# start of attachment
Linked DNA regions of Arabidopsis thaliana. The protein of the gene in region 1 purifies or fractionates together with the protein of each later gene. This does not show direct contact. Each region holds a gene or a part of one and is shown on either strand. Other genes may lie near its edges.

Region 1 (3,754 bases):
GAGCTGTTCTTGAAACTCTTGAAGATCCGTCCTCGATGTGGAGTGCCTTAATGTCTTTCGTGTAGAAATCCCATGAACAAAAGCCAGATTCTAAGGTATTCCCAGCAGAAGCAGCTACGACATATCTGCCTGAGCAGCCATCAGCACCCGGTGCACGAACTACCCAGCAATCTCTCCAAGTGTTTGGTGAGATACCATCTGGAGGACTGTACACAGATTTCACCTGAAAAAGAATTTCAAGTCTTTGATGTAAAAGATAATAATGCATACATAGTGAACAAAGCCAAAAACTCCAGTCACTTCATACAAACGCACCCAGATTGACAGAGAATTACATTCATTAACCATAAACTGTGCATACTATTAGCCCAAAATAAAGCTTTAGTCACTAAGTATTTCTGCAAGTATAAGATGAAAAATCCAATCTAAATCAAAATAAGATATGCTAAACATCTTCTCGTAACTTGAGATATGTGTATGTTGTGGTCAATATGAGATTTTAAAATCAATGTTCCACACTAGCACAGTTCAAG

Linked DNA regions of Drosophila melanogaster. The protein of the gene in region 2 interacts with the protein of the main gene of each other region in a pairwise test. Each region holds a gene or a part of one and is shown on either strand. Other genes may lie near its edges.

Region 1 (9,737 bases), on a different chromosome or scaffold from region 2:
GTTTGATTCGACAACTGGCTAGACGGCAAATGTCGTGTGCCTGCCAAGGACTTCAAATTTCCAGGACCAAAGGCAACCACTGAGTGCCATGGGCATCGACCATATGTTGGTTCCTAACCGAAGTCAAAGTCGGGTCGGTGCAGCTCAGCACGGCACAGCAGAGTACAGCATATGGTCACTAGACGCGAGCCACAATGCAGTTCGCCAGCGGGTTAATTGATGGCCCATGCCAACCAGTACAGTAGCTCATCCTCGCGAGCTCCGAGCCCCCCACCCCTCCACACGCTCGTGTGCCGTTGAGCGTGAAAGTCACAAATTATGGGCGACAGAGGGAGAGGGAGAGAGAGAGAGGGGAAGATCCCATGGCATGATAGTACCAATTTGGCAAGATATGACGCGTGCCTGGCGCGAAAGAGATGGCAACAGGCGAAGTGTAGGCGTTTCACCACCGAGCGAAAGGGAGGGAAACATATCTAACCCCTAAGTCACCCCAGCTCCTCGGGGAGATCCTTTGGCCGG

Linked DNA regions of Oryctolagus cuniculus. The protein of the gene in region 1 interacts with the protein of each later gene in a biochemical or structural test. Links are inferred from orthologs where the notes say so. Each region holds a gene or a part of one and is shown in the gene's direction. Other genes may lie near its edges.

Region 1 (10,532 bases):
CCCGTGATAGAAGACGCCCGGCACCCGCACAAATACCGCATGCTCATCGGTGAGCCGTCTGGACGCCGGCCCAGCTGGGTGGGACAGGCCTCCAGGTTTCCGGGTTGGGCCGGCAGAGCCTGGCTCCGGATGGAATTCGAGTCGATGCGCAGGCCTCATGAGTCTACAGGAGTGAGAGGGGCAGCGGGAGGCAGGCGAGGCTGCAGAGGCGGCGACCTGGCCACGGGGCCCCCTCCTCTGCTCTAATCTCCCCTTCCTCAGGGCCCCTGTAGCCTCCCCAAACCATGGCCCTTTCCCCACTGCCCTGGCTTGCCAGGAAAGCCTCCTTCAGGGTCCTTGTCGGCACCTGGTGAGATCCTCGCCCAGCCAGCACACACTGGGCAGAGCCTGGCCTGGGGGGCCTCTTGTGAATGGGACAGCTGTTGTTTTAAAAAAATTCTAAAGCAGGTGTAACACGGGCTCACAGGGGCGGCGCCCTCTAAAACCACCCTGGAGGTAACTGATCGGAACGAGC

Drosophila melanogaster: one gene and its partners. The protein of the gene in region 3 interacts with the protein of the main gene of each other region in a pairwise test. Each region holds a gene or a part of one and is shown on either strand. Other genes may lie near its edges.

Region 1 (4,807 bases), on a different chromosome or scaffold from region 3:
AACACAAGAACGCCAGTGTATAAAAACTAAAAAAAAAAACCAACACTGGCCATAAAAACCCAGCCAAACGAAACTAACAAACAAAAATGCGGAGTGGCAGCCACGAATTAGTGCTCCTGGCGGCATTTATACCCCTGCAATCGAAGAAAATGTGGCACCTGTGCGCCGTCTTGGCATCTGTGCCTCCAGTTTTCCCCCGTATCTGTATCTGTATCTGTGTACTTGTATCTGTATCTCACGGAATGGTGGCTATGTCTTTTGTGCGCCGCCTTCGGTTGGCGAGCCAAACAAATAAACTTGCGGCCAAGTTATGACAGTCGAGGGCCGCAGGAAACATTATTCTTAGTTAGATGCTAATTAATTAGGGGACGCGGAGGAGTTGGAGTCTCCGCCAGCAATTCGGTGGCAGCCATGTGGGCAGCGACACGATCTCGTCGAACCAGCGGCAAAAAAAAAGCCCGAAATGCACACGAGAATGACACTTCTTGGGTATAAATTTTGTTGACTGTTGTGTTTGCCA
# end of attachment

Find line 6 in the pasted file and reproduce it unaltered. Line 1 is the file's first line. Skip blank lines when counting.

GTTTGATTCGACAACTGGCTAGACGGCAAATGTCGTGTGCCTGCCAAGGACTTCAAATTTCCAGGACCAAAGGCAACCACTGAGTGCCATGGGCATCGACCATATGTTGGTTCCTAACCGAAGTCAAAGTCGGGTCGGTGCAGCTCAGCACGGCACAGCAGAGTACAGCATATGGTCACTAGACGCGAGCCACAATGCAGTTCGCCAGCGGGTTAATTGATGGCCCATGCCAACCAGTACAGTAGCTCATCCTCGCGAGCTCCGAGCCCCCCACCCCTCCACACGCTCGTGTGCCGTTGAGCGTGAAAGTCACAAATTATGGGCGACAGAGGGAGAGGGAGAGAGAGAGAGGGGAAGATCCCATGGCATGATAGTACCAATTTGGCAAGATATGACGCGTGCCTGGCGCGAAAGAGATGGCAACAGGCGAAGTGTAGGCGTTTCACCACCGAGCGAAAGGGAGGGAAACATATCTAACCCCTAAGTCACCCCAGCTCCTCGGGGAGATCCTTTGGCCGG